Chasing after elusive B meson decays into muons

Almost four years following the discovery of the Higgs boson, LHC experiments are now more than ever exploring the possibility of new particles and new effects beyond the Standard Model.

22 March 2016 | By

The figure shows the frequency (B) of the Bs meson decays into two muons versus the equivalent frequency for B mesons. The round blue marker shows the ATLAS result for the Bs meson decays while the blue contours represent the best fit to data. (Image: ATLAS Collaboration)

Along with direct searches for new particles, we can indirectly detect them. To do this we need to study special processes predicted by the Standard Model that are both rare and precisely predicted. Deviations from expectations are a sign that something never before seen might be occurring. LHC data allow us to search for these rare phenomena so that we can study any deviation found, and learn something about new particles causing any anomaly observed.

The decay process of B0 and Bs meson particles into two muons is one of these phenomena. It is one of the rarest processes that can be measured from LHC data. The Standard Model predicts that this process only occurs four times every 1 billion Bs decays. ATLAS has searched for this process in Run 1 data and found a signal corresponding to the Bs decay happening with a probability (branching fraction) of B(Bs to μμ) = (0.9 +1.1-0.8) x 10-9. This result is lower than, but compatible with, the Standard Model prediction at a level of about 2 sigma (standard deviations).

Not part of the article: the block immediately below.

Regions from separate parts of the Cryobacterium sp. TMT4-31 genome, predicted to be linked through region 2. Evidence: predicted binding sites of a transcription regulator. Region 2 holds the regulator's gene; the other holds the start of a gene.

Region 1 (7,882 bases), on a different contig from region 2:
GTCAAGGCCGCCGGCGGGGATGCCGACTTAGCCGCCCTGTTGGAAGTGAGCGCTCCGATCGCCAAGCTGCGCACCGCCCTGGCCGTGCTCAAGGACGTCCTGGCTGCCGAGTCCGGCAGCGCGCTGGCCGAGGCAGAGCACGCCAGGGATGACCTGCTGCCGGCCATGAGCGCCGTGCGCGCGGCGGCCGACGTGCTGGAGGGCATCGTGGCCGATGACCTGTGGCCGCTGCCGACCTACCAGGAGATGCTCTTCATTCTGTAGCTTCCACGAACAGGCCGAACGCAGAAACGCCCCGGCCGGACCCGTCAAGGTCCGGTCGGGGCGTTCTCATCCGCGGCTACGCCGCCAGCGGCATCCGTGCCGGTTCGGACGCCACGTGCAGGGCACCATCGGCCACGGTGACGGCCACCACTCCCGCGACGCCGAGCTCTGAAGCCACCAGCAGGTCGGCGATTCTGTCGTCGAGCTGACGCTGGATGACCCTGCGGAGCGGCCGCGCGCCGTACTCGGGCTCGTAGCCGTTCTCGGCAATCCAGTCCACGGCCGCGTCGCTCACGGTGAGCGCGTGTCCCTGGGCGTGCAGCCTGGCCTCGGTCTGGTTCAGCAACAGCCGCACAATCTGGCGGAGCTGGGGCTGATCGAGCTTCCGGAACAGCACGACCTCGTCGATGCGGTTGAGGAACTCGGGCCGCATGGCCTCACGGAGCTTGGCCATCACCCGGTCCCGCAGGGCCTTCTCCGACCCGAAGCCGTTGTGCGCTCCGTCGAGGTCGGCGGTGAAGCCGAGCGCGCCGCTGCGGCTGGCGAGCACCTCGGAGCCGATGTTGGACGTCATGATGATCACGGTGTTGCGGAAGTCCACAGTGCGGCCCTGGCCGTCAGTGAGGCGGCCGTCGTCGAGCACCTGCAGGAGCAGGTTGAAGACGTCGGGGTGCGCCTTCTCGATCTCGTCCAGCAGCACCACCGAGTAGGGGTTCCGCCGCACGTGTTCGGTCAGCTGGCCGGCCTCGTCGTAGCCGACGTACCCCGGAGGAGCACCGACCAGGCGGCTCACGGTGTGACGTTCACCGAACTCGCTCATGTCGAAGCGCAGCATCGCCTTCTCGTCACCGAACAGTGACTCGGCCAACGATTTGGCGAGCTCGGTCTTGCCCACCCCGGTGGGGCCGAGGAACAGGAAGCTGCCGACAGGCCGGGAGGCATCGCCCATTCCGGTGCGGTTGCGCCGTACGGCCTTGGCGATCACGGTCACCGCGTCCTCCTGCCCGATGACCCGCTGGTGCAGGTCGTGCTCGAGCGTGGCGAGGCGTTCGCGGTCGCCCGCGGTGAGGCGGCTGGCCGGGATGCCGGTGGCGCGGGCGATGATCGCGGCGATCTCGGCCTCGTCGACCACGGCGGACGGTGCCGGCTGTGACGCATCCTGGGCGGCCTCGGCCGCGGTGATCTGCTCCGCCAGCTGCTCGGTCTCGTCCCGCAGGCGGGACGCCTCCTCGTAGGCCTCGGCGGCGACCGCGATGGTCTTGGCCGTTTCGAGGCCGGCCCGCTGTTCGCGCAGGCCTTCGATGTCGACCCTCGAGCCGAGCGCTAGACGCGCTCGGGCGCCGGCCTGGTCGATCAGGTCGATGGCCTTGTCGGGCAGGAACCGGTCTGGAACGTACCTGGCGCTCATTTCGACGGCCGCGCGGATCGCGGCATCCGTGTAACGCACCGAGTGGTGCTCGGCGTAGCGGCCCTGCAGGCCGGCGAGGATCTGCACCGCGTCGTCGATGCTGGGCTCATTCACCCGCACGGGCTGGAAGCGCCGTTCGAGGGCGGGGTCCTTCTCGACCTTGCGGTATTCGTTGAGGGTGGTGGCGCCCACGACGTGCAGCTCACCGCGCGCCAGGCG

For the corresponding B0 meson decay, the Standard Model expectation is an order of magnitude smaller (one in ten billion decays). This is at the limit of the current sensitivity of Run 1 data at ATLAS. ATLAS has not seen a signal and has extracted an upper limit on the decay probability (branching fraction) of B(B0 to μμ) < 4.2 x 10-10.

These results have been reported at the Moriond winter conference and will soon be published. They are statistically compatible with the previous measurements performed by CMS and LHCb collaborations with LHC Run 1 data. The ATLAS result on Bs decays is smaller than the Standard Model, which might point towards new physics; however, the jury is still out on this. Only more data from the LHC will allow us to understand if new physics is affecting these measurements.


  1. Moriond 2016 talk by Sandro Palestini: "Studies of the rare decays of B mesons to muon pairs with the ATLAS detector at LHC Run 1"